A lot of supervisors in LE have forgotten that the number one rule of leadership is to take care of the troops. More intent on taking care of themselves and ensuring their advancement through the ranks, they toe the party line and will not speak out for fear of reprisal and resultant deleterious effects on their chances for advancement. Hear my words, "if a supervisor shows a cop that they don't care, all respect will be lost." My favorite supervisors to work for were hard on me, expected a lot from me, but generally cared about and took care of me. Their commitment to me and other cops resulted in the feeling that we would produce and try our hardest to never betray their trust.
"You've got to have some kind of love for these guys. You can't lead them unless you have that."
--NYPD Chief of Detective's Al Seedman, as quoted in Robert Daley's Target Blue (Delacorte Press; 1971)
Other factors, such as lack of communication within an organization; public disdain for law enforcement, society's moral decline, prevalence of lawsuits, all add to officer's stress as well. The result is oftentimes an officer "hitting the wall," as Joan Barker comments in her book. This phase of a police officer's career can occur around the seven year mark. The problem with hitting the wall is that the wall doesn't fall, and you end up with a splitting headache, or worse. How then, when stressed by the inside game, can you get over or around the wall?
How to Go Over, Under or Around the Inside Game Wall
Survival authority Dave Smith refers to "the machine." You see, a police agency is not a living thing. According to Smith, you can love the department, but it is an inanimate thing and does not have the capacity to love you back. Police departments are not fuzzy doggies that will meet you at the front door as you arrive home, wagging their tails with unconditional love. They can be cold, heartless and unfeeling and can frequently leave younger officers feeling betrayed. In order to succeed, you must accept this truth and live a well balanced life without placing too much emphasis on police work. You can love people, but your love for the "machine" will not be returned.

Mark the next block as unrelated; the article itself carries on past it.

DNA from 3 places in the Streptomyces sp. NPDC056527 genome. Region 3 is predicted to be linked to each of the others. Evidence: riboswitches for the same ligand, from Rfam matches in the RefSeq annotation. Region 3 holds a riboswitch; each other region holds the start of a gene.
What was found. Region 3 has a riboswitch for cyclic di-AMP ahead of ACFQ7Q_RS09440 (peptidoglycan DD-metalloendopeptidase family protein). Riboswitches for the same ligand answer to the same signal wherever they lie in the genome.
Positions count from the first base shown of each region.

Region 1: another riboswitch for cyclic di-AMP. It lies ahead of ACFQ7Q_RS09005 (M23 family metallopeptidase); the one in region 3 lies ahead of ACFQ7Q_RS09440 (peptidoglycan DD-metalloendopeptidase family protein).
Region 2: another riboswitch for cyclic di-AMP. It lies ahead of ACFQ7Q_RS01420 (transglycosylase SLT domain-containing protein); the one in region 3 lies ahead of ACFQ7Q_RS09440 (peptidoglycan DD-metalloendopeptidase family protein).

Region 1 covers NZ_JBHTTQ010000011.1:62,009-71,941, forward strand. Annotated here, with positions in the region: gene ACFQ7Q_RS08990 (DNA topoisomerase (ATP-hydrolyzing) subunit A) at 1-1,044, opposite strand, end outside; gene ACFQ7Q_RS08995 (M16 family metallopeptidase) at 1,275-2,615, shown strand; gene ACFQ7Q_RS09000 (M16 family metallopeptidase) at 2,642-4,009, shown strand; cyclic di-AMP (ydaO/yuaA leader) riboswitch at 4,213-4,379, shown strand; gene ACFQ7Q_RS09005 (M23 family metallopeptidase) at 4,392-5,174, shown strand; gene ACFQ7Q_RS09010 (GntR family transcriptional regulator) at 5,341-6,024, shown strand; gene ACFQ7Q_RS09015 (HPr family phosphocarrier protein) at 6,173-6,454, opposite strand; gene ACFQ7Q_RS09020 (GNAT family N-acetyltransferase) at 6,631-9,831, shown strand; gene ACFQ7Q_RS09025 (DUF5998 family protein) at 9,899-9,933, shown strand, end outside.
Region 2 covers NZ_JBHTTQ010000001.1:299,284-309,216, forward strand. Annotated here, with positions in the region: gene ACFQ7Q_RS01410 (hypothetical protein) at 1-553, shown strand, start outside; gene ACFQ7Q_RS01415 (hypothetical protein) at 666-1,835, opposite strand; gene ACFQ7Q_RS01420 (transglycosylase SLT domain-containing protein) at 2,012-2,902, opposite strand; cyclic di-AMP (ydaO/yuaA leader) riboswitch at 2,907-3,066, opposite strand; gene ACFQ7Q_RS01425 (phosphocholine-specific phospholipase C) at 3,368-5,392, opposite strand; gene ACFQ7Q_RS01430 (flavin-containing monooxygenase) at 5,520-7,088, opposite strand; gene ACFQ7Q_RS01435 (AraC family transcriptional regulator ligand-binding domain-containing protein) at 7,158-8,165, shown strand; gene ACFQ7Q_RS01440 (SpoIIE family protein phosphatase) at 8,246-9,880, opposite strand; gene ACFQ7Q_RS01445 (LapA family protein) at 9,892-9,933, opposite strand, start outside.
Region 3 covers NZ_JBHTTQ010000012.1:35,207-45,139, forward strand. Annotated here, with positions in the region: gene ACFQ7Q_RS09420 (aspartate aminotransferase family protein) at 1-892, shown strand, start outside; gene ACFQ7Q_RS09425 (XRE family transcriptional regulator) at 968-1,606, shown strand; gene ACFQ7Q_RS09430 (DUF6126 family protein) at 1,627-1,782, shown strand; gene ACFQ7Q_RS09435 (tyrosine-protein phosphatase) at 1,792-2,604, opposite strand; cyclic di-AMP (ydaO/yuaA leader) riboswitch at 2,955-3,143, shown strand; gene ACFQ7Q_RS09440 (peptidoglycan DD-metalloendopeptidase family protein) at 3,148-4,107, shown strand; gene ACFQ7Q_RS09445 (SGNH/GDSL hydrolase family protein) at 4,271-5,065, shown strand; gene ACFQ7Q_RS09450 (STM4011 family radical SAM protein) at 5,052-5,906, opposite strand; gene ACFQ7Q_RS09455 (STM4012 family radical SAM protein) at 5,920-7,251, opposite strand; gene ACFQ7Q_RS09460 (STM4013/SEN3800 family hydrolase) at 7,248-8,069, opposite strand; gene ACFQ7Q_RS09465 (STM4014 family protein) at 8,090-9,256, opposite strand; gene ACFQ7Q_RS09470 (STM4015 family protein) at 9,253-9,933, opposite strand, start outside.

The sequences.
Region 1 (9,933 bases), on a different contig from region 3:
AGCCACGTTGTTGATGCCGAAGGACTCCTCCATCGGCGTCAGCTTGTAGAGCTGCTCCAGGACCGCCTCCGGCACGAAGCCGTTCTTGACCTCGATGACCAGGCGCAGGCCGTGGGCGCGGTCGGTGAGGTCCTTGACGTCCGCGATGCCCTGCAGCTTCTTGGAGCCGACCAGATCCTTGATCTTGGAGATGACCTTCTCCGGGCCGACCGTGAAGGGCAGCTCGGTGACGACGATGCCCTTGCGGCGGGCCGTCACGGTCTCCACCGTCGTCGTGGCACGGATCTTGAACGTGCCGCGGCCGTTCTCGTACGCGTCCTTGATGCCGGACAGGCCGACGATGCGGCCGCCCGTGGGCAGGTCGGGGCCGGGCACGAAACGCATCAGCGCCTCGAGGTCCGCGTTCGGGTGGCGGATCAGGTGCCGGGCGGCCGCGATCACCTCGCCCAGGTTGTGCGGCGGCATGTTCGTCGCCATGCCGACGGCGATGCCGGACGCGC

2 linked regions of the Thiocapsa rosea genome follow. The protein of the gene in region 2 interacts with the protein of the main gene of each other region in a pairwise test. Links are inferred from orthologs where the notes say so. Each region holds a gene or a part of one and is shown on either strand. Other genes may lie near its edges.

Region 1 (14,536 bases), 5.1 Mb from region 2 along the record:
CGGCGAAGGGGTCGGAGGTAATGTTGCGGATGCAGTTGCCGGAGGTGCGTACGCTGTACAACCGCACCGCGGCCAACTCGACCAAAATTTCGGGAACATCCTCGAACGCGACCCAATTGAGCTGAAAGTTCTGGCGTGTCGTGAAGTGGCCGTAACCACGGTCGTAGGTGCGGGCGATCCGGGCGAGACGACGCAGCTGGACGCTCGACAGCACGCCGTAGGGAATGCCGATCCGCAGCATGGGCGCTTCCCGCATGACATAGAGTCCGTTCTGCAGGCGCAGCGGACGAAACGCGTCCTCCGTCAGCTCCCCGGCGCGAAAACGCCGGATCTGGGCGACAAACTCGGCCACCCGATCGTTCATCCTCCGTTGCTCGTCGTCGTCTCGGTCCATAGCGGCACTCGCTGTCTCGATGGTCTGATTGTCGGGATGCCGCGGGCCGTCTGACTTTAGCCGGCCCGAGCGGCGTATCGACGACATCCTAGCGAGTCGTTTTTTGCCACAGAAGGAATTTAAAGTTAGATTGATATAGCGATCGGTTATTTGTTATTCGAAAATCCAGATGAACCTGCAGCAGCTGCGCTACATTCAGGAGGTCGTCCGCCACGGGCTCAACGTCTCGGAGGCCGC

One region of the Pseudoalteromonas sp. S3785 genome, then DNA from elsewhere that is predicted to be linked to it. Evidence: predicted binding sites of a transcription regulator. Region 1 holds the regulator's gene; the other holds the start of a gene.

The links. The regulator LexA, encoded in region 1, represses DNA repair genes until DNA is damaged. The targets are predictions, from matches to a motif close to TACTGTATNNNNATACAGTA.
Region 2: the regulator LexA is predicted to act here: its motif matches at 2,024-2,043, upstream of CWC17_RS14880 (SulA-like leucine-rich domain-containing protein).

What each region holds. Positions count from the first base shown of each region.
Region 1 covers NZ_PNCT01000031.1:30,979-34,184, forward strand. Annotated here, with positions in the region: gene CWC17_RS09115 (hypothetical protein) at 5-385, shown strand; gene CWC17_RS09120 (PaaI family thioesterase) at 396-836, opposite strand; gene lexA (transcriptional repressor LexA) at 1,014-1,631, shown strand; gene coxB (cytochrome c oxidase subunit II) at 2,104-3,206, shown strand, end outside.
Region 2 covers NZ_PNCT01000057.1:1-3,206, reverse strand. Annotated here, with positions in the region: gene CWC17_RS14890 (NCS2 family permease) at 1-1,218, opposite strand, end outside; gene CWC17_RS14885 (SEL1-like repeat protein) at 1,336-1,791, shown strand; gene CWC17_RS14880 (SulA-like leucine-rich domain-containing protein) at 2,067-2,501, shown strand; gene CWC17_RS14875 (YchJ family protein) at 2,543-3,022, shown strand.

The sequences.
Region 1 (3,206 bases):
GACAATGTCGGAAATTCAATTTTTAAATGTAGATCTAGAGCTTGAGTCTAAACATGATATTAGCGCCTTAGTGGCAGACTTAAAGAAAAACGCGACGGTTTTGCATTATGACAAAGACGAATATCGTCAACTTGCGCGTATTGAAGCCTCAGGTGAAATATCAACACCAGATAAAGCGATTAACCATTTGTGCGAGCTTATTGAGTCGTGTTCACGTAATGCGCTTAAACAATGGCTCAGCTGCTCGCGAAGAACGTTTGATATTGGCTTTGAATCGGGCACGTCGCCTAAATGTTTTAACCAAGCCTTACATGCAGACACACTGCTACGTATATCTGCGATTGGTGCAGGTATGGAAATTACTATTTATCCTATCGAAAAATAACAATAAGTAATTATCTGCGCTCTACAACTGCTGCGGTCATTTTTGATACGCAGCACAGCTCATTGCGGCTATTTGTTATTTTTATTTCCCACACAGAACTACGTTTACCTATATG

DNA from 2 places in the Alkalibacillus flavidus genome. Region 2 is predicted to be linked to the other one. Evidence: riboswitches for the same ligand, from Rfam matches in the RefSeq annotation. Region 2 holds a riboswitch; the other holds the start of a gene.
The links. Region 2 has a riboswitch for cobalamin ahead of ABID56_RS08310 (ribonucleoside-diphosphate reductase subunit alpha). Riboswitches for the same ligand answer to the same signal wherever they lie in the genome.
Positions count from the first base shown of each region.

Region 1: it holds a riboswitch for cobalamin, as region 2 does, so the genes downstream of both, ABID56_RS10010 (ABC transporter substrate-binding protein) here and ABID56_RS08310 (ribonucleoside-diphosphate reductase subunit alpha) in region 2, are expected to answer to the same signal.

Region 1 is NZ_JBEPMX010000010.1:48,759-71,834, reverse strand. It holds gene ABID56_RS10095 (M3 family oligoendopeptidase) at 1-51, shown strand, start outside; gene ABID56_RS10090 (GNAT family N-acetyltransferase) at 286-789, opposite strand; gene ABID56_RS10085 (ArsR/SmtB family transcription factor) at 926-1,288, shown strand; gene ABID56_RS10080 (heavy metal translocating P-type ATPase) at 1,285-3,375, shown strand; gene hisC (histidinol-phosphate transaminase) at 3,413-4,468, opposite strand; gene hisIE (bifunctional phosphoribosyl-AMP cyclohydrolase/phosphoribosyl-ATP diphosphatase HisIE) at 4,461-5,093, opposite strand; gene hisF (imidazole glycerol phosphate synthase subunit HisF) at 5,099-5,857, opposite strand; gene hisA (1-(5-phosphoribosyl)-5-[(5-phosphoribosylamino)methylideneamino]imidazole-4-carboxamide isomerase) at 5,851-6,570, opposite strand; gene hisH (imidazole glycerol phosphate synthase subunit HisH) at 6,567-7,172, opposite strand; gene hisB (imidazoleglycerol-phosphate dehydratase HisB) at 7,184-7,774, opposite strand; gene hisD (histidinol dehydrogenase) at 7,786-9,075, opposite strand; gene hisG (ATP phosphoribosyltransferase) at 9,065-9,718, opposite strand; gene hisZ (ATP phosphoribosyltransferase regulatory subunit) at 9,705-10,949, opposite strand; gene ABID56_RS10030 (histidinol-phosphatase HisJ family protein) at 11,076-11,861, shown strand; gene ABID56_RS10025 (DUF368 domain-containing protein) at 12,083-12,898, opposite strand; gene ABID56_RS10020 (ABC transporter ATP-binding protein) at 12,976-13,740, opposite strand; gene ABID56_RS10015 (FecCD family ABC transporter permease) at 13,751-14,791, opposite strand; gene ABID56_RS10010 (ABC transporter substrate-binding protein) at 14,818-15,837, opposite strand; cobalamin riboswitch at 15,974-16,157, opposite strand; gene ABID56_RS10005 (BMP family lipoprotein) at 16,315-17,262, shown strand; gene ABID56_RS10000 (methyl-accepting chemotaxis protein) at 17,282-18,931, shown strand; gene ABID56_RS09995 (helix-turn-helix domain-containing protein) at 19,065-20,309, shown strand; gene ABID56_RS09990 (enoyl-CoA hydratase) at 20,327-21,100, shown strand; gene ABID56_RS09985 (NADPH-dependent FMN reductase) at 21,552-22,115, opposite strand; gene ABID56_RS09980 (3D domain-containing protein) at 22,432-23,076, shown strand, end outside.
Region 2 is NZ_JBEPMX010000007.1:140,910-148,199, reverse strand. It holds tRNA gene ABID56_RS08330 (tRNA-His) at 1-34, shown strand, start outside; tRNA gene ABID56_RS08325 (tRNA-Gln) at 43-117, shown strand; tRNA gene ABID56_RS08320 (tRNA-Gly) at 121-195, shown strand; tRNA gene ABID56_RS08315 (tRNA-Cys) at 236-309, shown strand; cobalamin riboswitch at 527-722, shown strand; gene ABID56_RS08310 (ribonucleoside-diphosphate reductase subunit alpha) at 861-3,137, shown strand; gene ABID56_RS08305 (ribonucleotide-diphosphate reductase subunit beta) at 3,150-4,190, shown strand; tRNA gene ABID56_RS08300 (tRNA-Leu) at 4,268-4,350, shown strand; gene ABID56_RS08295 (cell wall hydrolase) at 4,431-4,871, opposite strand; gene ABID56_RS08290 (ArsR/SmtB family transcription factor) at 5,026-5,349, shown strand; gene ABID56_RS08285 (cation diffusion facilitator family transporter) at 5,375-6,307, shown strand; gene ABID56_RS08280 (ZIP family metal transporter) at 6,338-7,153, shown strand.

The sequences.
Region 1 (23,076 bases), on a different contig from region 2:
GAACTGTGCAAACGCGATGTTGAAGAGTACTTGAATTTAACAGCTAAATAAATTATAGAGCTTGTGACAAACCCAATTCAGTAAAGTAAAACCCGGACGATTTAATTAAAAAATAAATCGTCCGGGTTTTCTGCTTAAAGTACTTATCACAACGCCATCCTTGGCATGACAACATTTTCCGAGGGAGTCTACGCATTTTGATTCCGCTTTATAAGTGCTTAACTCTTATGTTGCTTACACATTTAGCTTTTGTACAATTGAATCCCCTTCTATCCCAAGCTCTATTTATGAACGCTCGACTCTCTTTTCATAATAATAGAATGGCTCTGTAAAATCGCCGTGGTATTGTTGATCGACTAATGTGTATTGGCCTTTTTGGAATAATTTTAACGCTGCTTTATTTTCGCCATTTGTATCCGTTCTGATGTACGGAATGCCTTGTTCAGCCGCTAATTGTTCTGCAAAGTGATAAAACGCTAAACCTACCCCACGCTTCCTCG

The stress of the inside game can be dealt with just like all other types of stress, with hard work and diligence. Exercise, proper nutrition, engaging in activities outside of law enforcement and with people from outside of LE, and finding useful and healthy ways to "shake hands with it." Because, indeed getting around the stress has a lot to do with accepting it and working through it, or finding an alternate way of overcoming job stress. Talking to professionals, whether clergy (police chaplains are great for this, I value my friendship with mine, the Reverend Bob Denton) or counselors that specialize in law enforcement and have confidentiality, is important in a job like police work, where stress can be taken home and taken out on family or result in alcohol-related issues.
Alternate strategies like promotion to fix some of the perceived problems, or simply "powering through," as Barker says, remind you that life is not a sprint, but indeed a marathon, and as Friedrich Nietzche said, "What does not destroy me, makes me stronger."
I'll leave you with the thoughts of a veteran LAPD officer, as recounted in Barker's book,
"If you want success, then you have to work without any expectation of reward. You have to do it just because it needs doing. You do it the best way you can, with no negativity. It took a year or two to change my life around. I did it out of desperation. It's a totally different mental attitude."
I implore you, my brothers and sisters in blue, to not let the inside game beat you up or wear you down. We need you and law enforcement needs you, and with a proper plan to deal with the inside game, you can lead a rewarding career in the noblest of professions.